Henry Farrell ponders different sorts of international law:

[T]he ‘but he did it first’ excuse is not, and cannot be a justification for committing war crimes. Nor does the ‘self-hating Jew’ claim, or other ways of attacking the messenger ... really stick – if you are unnecessarily killing or seriously injuring hundreds or thousands of civilians, you are unnecessarily killing or seriously injuring hundreds or thousands of civilians, and there is no very good way of getting around this awkward fact.

Both Gideon [Rachman] and Eric [Posner] would point to the undoubted fact that the leading politicians of great powers (or their important clients) are highly unlikely to find themselves in the dock for war crimes. But direct punitive sanctioning is not the only effect of law. It can influence the perceived legitimacy of a particular state, its actions and its leadership. It is quite clear that Israel has taken a substantial reputational hit from the Goldstone report, even if it will never be condemned by the UN Security Council, and that Israel’s leaders are worried and upset about this.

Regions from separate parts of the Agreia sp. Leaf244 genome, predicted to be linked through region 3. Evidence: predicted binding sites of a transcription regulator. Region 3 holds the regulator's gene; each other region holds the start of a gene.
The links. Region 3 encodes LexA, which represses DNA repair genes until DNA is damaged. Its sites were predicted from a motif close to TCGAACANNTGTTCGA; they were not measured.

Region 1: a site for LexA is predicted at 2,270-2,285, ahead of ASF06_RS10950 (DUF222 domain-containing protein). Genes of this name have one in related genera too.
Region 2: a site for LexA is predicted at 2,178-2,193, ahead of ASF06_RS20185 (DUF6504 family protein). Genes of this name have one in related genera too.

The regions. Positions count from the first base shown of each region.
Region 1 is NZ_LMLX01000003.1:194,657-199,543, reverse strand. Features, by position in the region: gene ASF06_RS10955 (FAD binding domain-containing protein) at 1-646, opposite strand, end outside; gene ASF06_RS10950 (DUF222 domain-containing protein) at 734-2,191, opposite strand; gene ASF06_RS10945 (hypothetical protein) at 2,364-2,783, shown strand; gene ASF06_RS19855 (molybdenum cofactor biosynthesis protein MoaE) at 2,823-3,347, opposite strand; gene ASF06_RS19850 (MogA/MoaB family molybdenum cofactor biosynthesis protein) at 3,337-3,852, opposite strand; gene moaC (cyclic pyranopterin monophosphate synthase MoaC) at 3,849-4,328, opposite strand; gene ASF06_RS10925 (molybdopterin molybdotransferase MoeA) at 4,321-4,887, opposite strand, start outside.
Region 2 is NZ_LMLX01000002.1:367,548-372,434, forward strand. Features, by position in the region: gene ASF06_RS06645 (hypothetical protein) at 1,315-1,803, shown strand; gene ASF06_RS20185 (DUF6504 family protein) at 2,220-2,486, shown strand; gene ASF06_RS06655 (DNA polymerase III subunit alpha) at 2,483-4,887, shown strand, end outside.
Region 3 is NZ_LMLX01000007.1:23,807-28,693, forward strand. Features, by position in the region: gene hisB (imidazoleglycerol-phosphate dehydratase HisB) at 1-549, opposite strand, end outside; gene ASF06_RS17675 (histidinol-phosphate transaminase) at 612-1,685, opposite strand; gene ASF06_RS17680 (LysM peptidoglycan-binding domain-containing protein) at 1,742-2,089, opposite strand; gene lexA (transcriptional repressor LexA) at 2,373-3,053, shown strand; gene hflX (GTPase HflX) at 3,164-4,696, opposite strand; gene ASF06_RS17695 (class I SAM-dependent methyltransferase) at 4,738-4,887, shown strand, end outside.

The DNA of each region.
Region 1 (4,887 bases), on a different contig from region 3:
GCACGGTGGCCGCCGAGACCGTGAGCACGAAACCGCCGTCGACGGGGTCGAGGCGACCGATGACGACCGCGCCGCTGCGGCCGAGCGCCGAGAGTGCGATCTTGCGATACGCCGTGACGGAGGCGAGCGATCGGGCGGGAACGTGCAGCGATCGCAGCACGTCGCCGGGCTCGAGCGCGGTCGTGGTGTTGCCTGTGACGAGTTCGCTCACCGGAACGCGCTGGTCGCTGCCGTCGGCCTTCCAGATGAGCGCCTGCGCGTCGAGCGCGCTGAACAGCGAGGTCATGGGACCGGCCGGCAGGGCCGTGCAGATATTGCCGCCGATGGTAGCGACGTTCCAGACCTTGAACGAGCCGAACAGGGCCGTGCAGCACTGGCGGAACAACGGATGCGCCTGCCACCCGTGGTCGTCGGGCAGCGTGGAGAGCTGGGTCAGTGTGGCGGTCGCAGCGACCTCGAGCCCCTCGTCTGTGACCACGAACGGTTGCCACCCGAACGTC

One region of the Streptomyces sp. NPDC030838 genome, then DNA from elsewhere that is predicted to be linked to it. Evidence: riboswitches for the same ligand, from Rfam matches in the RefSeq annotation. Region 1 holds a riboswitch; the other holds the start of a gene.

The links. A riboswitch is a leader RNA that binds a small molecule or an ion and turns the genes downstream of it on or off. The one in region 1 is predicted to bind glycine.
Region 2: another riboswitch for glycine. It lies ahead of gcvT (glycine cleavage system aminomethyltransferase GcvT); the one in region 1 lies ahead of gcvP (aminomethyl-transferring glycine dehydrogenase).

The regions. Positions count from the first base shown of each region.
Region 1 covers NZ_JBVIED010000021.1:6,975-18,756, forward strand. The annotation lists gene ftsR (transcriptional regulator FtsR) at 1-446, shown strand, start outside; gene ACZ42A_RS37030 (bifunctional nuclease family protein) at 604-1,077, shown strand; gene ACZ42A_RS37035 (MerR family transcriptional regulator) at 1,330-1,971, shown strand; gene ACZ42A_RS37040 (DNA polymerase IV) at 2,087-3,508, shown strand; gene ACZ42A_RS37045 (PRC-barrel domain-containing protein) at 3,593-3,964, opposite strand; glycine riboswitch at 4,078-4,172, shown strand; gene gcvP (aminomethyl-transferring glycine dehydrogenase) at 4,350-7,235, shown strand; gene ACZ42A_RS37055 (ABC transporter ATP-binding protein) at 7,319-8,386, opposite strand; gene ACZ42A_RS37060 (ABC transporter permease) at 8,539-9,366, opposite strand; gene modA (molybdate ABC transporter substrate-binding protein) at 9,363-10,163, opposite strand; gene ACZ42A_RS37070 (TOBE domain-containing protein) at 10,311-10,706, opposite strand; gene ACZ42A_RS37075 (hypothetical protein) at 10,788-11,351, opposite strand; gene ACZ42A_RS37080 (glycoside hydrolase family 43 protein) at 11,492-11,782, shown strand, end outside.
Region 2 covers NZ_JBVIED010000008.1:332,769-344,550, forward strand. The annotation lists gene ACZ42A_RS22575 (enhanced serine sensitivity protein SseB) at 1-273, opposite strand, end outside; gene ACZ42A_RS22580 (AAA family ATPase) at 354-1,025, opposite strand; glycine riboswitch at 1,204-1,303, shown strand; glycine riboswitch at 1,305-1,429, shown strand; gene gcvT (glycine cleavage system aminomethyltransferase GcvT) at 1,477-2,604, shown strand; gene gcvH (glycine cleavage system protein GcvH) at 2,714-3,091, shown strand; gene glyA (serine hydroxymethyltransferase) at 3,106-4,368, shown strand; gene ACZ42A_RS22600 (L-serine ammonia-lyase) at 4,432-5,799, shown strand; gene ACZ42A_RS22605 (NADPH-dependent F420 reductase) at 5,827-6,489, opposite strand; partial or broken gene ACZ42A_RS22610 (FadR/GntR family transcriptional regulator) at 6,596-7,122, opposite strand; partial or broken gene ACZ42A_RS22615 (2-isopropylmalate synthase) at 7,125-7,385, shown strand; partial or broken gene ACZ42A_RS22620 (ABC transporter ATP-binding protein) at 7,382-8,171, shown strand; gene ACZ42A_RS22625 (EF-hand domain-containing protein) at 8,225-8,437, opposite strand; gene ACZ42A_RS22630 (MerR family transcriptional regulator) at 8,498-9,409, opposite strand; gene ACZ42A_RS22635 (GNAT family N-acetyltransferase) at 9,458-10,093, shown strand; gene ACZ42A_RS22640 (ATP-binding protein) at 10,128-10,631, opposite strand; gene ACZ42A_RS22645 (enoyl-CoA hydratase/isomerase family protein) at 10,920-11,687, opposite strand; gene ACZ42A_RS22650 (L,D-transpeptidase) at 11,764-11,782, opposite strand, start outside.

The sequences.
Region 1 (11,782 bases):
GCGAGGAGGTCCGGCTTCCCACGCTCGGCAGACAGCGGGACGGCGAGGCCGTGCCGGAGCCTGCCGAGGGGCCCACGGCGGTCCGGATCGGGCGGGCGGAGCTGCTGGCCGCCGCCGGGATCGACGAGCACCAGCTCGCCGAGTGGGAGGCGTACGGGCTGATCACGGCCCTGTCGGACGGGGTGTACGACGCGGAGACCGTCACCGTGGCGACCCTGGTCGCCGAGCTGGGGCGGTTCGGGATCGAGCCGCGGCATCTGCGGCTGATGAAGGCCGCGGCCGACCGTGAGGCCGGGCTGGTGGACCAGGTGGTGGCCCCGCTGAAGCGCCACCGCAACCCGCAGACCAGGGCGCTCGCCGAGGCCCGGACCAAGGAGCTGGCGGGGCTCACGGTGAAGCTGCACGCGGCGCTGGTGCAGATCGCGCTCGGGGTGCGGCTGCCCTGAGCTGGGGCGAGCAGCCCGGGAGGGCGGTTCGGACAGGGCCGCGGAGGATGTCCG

And that is a good thing (even if it is inconceivable that Hamas' leaders would ever begin to feel something similar).

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